Home health aide salary & career outlook
The combination of aging baby boomers and medical advances that improve life expectancies is contributing to a swell of patients receiving personal care in the comfort of homes rather than in hospitals or other medical facilities. As a home health aide, you can provide these patients with the basic care they need to live comfortably.
Employment projections for home health aides
Demand for home health aides is on the rise, according to the U.S. Bureau of Labor Statistics (BLS). Projections from the BLS say that the number of positions available to these professionals will grow by an impressive 46 percent in the decade preceding 2018. Furthermore, according to The Washington Post, demand may continue to grow as hospitals and nursing homes try to trim their budgets. This trend coupled with an aging population and increasing life expectancies help ensure that home health aides will enjoy a strong career outlook for years to come.
Home health aides must adapt to the needs of their patients, which do not necessarily comply with the usual 40-hour work week. The BLS reports that many aides work evenings, weekends and holidays. Some work exclusively for one patient while others are employed by home health care and hospice providers. Job duties can vary wildly, too, and may include any of the following tasks:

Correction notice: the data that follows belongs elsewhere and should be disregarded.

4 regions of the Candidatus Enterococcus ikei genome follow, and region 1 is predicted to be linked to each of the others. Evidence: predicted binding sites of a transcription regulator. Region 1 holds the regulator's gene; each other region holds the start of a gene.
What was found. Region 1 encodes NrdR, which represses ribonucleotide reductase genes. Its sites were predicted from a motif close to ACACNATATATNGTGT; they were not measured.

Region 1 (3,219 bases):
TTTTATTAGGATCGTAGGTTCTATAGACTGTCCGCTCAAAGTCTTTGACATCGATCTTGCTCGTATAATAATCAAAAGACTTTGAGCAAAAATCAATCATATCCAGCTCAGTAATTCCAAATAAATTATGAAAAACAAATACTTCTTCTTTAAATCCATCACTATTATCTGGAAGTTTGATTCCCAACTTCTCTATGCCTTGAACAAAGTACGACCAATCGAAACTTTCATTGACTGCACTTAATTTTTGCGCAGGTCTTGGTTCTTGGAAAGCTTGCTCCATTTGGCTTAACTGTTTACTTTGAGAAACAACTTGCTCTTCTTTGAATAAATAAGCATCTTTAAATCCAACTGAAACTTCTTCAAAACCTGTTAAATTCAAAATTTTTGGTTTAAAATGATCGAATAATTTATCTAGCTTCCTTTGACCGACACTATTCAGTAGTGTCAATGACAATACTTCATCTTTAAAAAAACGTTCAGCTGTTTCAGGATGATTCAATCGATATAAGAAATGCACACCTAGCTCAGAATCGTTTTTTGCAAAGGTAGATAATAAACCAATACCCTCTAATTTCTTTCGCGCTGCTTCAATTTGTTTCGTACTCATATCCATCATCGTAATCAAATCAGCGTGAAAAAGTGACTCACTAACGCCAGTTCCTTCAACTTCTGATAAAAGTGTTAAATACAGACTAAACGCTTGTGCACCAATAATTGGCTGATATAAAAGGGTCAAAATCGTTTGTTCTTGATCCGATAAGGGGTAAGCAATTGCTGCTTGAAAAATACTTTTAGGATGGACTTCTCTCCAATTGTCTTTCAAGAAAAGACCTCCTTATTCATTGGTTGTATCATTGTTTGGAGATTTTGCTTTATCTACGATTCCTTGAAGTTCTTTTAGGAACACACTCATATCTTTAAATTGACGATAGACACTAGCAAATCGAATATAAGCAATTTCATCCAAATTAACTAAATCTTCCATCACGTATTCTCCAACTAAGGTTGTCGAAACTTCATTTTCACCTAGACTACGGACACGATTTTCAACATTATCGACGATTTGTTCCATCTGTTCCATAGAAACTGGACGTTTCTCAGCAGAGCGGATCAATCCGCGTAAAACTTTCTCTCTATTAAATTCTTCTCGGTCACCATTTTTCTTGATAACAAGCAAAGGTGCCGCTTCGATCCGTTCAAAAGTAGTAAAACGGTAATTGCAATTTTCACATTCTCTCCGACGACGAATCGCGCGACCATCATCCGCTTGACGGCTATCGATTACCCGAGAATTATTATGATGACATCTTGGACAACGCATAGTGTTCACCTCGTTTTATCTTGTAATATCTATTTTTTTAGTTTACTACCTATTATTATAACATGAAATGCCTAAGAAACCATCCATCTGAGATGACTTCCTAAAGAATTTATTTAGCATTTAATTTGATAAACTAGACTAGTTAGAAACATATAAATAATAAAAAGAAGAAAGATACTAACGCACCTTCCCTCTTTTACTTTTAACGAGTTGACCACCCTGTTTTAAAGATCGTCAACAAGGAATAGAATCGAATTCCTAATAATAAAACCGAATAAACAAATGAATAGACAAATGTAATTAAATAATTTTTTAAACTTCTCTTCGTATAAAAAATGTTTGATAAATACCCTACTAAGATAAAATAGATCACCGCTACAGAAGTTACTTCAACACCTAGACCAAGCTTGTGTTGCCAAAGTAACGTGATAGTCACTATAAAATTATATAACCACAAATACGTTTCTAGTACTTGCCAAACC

- The provision of basic health care services
- Support for basic life skills, like bathing and eating
- Transportation services for those with limited mobility
- Light housekeeping, cooking or other errands
Home health aide salaries
Home health aides are generally quick-entry workers with limited training, a fact which can impact earnings. According to the BLS, the median home health aide salary in 2010 was $20,560 with the top 10 percent earning in excess of $29,390. Fortunately, earnings may be improving: According to Salary.com, the median home health aide salary in 2011 was $21,133 at entry level; senior aides earned a slightly more robust $25,965. The BLS notes that psychiatric and substance abuse hospitals and state governments tend to pay the most.
Where you live can also greatly impact your earnings. The BLS reports that the following states offered the highest average home health aide salaries in 2010:
Ames, Iowa, Danbury, Conn., and Waterbury, Conn. were among the highest-paying metropolitan regions for home health aides the same year, all offering mean annual earnings in excess of $31,500.
Baseline salaries are just part of the equation, however, as those living in expensive regions like Alaska and New Jersey may see their earnings offset by higher-than-average living costs. According to information from both the BLS and the Council on Community and Economic Research, the following metropolitan areas were among some of the better-paying areas for home health aides in 2010 relative to cost-of-living:
- Aimes, Iowa ($33,520)
- Casper, Wyo. ($32,060)
- Waco, Texas ($31,280)
Home health aide training: Online and off
Home health aides work under the supervision of other medical professionals, so while they are often required to be certified, they are not required pursue the rigorous training demanded of nurses and other medical personnel. In fact, some employers do not even require a high school diploma. Still, the BLS reports that salary and employment potential tends to improve with training making home health aide schools a worthwhile investment in your future.
While technological advances have made it possible for students to pursue home health aide training online, this is a very hands-on field. As a result, most online programs are hybrids combining both online and face-to-face instruction, either in a traditional classroom or through a local teaching hospital.